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How does high indoor humidity in summer cause mold in a house?

1869farmhouse | Posted in General Questions on

I understand in attics that lower temperature air at night is not able to hold the moisture, so moisture condenses, which can cause mold.

But in the conditioned space, when outside air is warm and even a poorly dehumidified home has less moisture than outside air, how does say, 65-75% rh lead to mold?

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  1. Expert Member
    Michael Maines | | #1

    It doesn't, at least not directly. This may be somewhat simplified, but it's how I understand it:

    Mold needs three things to grow: temperatures in the range that humans are also comfortable; food, which they can find nearly everywhere; and water, which can be in the form of moisture adsorbed onto surfaces.

    There's usually not much you can do about the first two, so the only thing remaining is moisture. If every surface in your home is above the dewpoint temperature, moisture won't condense and mold won't grow.

    Any surfaces that are below the dewpoint temperature can condense moisture. It doesn't need to be a liquid pool of water; the moisture can be in a very thin layer attached to a surface where you can't see it, but mold can find it. Those surfaces are likely appear at basements and slabs, at window interiors (and other thermal bridges) when the temperature drops at night, around air-conditioning grilles, near toilet tanks filled with cold water, etc..

  2. walta100 | | #2

    I could be wrong but I believe moisture is the required but not necessary in liquid form.
    Growth is possible any time you allow the humidity to exceed 55%.


    1. 1869farmhouse | | #3

      This would make sense if true. Enough moisture, even if not condensed into liquid form, would be that necessary third ingredient.

  3. maine_tyler | | #4

    >"But in the conditioned space, when outside air is warm and even a poorly dehumidified home has less moisture than outside air"

    Are you talking about an air conditioned house?

    Where are you seeing mold (or hypothetically seeing it?)

    Wood and other cellulosic materials are hygroscopic. Condensation doesn't need to occur to change wood moisture content. Look up sorption isotherms.

    1. 1869farmhouse | | #8

      I did intend to imply the house in question has air conditioning, but the question was completely hypothetical. Just trying to wrap my head around the concept.

  4. Expert Member
    DCcontrarian | | #5

    The general rule is that wood will support mold growth if its moisture content is above 20%. It can reach that level just by absorbing moisture from the air. Here:

    is a chart that shows equilibrium moisture content relative to temperature and humidity. Note that the relative humidity has to be 90% or higher for the equilibrium moisture content to get above 20%.

    Where you typically see mold is where you have a part of the house that is cooler. For example, 90% RH at 60F is the same moisture content as 50% RH at 77F. If you have a basement that is cool it can be quite comfortable upstairs and a mold risk downstairs.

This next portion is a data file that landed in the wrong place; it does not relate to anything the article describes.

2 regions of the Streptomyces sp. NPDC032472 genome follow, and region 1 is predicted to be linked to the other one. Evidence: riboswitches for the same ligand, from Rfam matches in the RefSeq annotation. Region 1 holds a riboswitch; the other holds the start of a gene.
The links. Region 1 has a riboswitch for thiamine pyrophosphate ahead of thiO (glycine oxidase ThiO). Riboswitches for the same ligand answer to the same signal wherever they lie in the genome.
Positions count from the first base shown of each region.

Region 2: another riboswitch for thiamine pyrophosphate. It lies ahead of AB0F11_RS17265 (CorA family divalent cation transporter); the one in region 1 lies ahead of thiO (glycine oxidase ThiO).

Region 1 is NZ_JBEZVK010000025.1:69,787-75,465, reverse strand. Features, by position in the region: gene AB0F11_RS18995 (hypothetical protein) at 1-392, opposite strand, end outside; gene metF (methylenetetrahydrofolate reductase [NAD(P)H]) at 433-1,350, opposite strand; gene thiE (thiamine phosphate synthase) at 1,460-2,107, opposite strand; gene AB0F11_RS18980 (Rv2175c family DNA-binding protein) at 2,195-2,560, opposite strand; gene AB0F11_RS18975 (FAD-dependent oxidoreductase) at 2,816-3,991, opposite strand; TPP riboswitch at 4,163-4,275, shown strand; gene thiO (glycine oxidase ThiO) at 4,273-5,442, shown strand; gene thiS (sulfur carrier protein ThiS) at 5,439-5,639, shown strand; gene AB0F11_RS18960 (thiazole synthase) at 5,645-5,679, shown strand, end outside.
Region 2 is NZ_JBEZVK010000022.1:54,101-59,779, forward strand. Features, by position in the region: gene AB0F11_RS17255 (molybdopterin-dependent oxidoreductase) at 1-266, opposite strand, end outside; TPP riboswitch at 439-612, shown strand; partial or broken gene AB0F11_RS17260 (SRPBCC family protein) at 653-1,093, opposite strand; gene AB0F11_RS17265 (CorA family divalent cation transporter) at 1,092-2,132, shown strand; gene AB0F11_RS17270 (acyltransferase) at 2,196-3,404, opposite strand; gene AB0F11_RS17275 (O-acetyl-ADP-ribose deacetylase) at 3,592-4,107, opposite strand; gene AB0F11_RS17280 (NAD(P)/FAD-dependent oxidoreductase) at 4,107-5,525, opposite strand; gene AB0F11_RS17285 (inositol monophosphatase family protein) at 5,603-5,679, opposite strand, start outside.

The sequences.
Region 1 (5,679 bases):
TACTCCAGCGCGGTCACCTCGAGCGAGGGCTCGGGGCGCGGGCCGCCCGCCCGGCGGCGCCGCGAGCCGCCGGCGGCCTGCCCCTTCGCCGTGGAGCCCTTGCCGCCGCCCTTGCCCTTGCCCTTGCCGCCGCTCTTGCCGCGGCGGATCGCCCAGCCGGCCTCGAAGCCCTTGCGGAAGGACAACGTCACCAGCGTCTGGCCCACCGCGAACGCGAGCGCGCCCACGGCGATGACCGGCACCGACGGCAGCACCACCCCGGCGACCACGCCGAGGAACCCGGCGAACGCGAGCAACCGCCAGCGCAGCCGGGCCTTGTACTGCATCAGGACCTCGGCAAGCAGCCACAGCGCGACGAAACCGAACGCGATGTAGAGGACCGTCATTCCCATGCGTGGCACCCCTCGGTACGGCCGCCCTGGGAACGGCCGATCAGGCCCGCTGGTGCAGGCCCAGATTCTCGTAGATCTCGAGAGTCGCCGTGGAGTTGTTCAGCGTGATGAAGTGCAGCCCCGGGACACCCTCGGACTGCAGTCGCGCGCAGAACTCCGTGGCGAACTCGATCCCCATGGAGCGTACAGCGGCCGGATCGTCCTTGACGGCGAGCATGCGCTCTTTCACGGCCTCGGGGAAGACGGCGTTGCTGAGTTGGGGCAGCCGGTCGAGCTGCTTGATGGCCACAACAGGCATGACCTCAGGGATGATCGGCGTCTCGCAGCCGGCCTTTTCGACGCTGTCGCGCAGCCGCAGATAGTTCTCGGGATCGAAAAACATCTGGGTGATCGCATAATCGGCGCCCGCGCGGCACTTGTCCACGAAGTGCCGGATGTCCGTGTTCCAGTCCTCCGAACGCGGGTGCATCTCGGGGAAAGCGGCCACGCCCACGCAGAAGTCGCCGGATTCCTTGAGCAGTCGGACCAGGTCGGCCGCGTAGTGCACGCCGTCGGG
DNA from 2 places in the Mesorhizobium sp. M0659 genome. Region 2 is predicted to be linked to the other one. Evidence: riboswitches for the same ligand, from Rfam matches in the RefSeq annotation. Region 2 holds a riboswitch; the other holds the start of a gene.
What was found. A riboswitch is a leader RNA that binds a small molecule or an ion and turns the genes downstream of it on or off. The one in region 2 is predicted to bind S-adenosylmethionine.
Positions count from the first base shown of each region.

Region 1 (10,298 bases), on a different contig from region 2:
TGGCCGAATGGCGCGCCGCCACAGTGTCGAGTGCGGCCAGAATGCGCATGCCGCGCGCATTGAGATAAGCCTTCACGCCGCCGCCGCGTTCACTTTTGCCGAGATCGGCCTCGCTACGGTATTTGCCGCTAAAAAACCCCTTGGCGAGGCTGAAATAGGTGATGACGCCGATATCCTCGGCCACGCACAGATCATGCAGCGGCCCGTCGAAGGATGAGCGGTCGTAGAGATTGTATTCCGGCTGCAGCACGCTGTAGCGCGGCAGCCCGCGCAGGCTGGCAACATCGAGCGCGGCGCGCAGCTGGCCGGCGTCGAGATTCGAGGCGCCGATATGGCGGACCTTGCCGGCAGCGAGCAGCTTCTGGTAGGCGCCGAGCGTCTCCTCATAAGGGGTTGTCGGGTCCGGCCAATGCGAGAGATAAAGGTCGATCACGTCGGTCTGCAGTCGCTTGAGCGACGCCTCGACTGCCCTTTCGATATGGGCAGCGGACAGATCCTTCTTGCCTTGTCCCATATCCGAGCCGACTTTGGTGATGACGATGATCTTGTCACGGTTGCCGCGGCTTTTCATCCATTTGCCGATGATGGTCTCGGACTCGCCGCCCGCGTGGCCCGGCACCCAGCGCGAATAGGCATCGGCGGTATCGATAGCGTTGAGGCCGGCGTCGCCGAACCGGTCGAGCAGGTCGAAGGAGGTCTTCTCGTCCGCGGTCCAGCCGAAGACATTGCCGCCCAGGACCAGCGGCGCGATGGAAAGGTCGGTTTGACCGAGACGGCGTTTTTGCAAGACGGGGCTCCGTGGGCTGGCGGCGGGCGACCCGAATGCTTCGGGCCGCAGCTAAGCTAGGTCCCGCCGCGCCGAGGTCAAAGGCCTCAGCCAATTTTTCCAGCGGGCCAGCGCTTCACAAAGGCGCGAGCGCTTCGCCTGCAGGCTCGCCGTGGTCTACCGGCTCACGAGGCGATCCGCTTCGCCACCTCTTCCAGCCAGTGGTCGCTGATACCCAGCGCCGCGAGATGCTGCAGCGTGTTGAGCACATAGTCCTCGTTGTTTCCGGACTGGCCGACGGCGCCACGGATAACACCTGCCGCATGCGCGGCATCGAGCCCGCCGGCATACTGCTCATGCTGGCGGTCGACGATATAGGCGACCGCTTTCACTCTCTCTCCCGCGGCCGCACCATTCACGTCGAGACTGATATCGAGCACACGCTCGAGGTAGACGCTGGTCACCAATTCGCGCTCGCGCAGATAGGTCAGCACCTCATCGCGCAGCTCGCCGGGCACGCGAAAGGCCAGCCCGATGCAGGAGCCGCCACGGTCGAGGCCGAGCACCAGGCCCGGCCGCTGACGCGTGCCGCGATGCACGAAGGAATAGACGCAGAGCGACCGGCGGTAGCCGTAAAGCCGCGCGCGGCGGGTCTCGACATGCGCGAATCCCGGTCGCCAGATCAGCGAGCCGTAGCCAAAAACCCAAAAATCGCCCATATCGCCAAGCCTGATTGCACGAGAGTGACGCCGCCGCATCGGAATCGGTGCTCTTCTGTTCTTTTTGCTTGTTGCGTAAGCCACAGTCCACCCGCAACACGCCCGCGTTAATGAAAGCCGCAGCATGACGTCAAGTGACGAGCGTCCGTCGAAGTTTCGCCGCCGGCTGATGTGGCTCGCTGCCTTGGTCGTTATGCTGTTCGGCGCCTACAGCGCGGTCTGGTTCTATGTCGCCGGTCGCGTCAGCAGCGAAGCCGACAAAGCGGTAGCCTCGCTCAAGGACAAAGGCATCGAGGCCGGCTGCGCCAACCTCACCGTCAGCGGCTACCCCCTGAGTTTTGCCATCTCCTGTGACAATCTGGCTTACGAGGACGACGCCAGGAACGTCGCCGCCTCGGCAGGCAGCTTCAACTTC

Note that wood is the opposite of air, the cooler it is the more moisture it absorbs. In humid places wood has trouble in cool spots.

    1. 1869farmhouse | | #9

      Thank you. So how to well ventilated attics not mold? Like in a zone 3/4 house in the summer where outdoor humidity is so high, is it just the air movement that keeps things dry enough to not mold?

      1. Expert Member
        DCcontrarian | | #10

        Attics tend to be hot and wood absorbs less moisture the warmer it is.

        Let's say it's a typical summer day, which where I live might be 80F and 60% RH. That's a dew point of 65F. Let's say in the attic it's 100F. At a dewpoint of 65F at 100F the RH is 31%. Looking at the equilibrium moisture content chart, at 100F and 30% RH the EMC is 5.8%. That's really dry, less than half the EMC of kiln dried lumber. That's why the wood in attics is usually really, really dry.

        On the flip side, let's say it's 65F in the basement. If outside air gets in, it's at dew point, you're getting condensation. Where I live it's really common to pick up a 2x4 that's been in a basement for a while and even if it's not wet it feels like it weighs a million pounds.

  5. rockies63 | | #6

    In the summer, the greater danger for mold growth is inward vapor drive. The hot summer sun drives moisture (vapor) through any small hole in the exterior building envelope, where it can condense on the coldest surface - usually the surface of the interior drywall. This problem is especially compounded when the building's interior is air-conditioned.
    Dr. Joe Lstiburek has written on inward vapor drive several times.
    There is also this article from Fine Homebuilding by Martin Holladay.

    1. maine_tyler | | #7

      "the greater danger for mold growth is inward vapor drive."

      Greater than what? Vapor drive is just movement of vapor. If it's going from outside to inside it means there is higher vapor pressure on the outside, but it doesn't really mean much as far as whether mold will grow. If there is interior poly damming up the inward drive and cold surfaces from AC, to the point that moisture content gets too high... then there could be problems. But note that making interior conditions drier (as a dehumidifier would) actually increases inward vapor drive, but that certainly does not increase mold risk.

      Ultimately mold growth is affected by the factors outlined above by Michael, and of which temperature can affect moisture content as DC spells out. He cites 20% MC, though some sources cite slightly lower numbers (19 is common, some even claim as low as 16% wood moisture content).

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